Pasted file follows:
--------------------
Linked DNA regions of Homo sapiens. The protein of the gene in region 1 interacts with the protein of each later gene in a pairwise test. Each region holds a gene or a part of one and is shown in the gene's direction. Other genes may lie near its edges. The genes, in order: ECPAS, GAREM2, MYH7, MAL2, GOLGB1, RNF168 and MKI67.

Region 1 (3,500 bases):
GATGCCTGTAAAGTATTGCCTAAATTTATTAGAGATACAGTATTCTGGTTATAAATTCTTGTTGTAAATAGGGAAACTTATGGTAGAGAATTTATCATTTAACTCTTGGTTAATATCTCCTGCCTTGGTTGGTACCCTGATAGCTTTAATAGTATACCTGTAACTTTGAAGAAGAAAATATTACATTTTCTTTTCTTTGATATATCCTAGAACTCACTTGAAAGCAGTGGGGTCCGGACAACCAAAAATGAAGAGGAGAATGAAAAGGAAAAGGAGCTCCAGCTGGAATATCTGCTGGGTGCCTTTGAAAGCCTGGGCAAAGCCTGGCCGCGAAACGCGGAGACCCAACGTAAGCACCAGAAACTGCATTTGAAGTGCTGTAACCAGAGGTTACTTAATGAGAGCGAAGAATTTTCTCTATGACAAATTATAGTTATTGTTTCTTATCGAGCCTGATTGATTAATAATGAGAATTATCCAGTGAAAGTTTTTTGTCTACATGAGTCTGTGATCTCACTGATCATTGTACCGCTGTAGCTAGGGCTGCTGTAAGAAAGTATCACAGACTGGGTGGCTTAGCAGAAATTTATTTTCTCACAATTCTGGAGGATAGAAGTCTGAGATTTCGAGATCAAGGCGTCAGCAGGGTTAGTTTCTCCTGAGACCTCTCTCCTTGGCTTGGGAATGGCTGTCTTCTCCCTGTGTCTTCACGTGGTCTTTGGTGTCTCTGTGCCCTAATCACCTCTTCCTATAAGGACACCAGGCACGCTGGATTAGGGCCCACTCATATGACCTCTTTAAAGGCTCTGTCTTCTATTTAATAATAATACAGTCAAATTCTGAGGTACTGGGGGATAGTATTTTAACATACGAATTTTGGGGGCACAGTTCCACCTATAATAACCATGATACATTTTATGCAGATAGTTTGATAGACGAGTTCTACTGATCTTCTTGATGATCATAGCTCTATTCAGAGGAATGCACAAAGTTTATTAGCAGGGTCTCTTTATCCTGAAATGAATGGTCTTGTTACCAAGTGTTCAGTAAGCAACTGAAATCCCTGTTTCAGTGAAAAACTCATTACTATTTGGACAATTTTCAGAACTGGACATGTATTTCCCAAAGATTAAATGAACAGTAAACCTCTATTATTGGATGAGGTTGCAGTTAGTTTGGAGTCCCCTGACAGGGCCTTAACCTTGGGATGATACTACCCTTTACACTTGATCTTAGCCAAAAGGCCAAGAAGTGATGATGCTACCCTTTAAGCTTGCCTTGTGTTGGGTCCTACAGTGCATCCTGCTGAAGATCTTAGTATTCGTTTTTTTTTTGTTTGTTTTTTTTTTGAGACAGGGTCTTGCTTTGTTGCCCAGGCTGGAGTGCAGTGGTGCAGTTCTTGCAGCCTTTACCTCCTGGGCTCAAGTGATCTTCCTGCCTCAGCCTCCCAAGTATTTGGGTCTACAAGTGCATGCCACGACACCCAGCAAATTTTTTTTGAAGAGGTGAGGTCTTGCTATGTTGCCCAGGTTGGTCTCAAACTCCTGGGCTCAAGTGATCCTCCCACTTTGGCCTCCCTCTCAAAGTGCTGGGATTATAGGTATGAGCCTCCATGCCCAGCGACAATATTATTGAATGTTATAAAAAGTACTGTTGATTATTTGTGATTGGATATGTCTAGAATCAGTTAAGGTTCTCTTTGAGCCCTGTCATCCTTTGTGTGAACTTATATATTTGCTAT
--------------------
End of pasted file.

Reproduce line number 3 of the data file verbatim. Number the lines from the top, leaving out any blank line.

GATGCCTGTAAAGTATTGCCTAAATTTATTAGAGATACAGTATTCTGGTTATAAATTCTTGTTGTAAATAGGGAAACTTATGGTAGAGAATTTATCATTTAACTCTTGGTTAATATCTCCTGCCTTGGTTGGTACCCTGATAGCTTTAATAGTATACCTGTAACTTTGAAGAAGAAAATATTACATTTTCTTTTCTTTGATATATCCTAGAACTCACTTGAAAGCAGTGGGGTCCGGACAACCAAAAATGAAGAGGAGAATGAAAAGGAAAAGGAGCTCCAGCTGGAATATCTGCTGGGTGCCTTTGAAAGCCTGGGCAAAGCCTGGCCGCGAAACGCGGAGACCCAACGTAAGCACCAGAAACTGCATTTGAAGTGCTGTAACCAGAGGTTACTTAATGAGAGCGAAGAATTTTCTCTATGACAAATTATAGTTATTGTTTCTTATCGAGCCTGATTGATTAATAATGAGAATTATCCAGTGAAAGTTTTTTGTCTACATGAGTCTGTGATCTCACTGATCATTGTACCGCTGTAGCTAGGGCTGCTGTAAGAAAGTATCACAGACTGGGTGGCTTAGCAGAAATTTATTTTCTCACAATTCTGGAGGATAGAAGTCTGAGATTTCGAGATCAAGGCGTCAGCAGGGTTAGTTTCTCCTGAGACCTCTCTCCTTGGCTTGGGAATGGCTGTCTTCTCCCTGTGTCTTCACGTGGTCTTTGGTGTCTCTGTGCCCTAATCACCTCTTCCTATAAGGACACCAGGCACGCTGGATTAGGGCCCACTCATATGACCTCTTTAAAGGCTCTGTCTTCTATTTAATAATAATACAGTCAAATTCTGAGGTACTGGGGGATAGTATTTTAACATACGAATTTTGGGGGCACAGTTCCACCTATAATAACCATGATACATTTTATGCAGATAGTTTGATAGACGAGTTCTACTGATCTTCTTGATGATCATAGCTCTATTCAGAGGAATGCACAAAGTTTATTAGCAGGGTCTCTTTATCCTGAAATGAATGGTCTTGTTACCAAGTGTTCAGTAAGCAACTGAAATCCCTGTTTCAGTGAAAAACTCATTACTATTTGGACAATTTTCAGAACTGGACATGTATTTCCCAAAGATTAAATGAACAGTAAACCTCTATTATTGGATGAGGTTGCAGTTAGTTTGGAGTCCCCTGACAGGGCCTTAACCTTGGGATGATACTACCCTTTACACTTGATCTTAGCCAAAAGGCCAAGAAGTGATGATGCTACCCTTTAAGCTTGCCTTGTGTTGGGTCCTACAGTGCATCCTGCTGAAGATCTTAGTATTCGTTTTTTTTTTGTTTGTTTTTTTTTTGAGACAGGGTCTTGCTTTGTTGCCCAGGCTGGAGTGCAGTGGTGCAGTTCTTGCAGCCTTTACCTCCTGGGCTCAAGTGATCTTCCTGCCTCAGCCTCCCAAGTATTTGGGTCTACAAGTGCATGCCACGACACCCAGCAAATTTTTTTTGAAGAGGTGAGGTCTTGCTATGTTGCCCAGGTTGGTCTCAAACTCCTGGGCTCAAGTGATCCTCCCACTTTGGCCTCCCTCTCAAAGTGCTGGGATTATAGGTATGAGCCTCCATGCCCAGCGACAATATTATTGAATGTTATAAAAAGTACTGTTGATTATTTGTGATTGGATATGTCTAGAATCAGTTAAGGTTCTCTTTGAGCCCTGTCATCCTTTGTGTGAACTTATATATTTGCTAT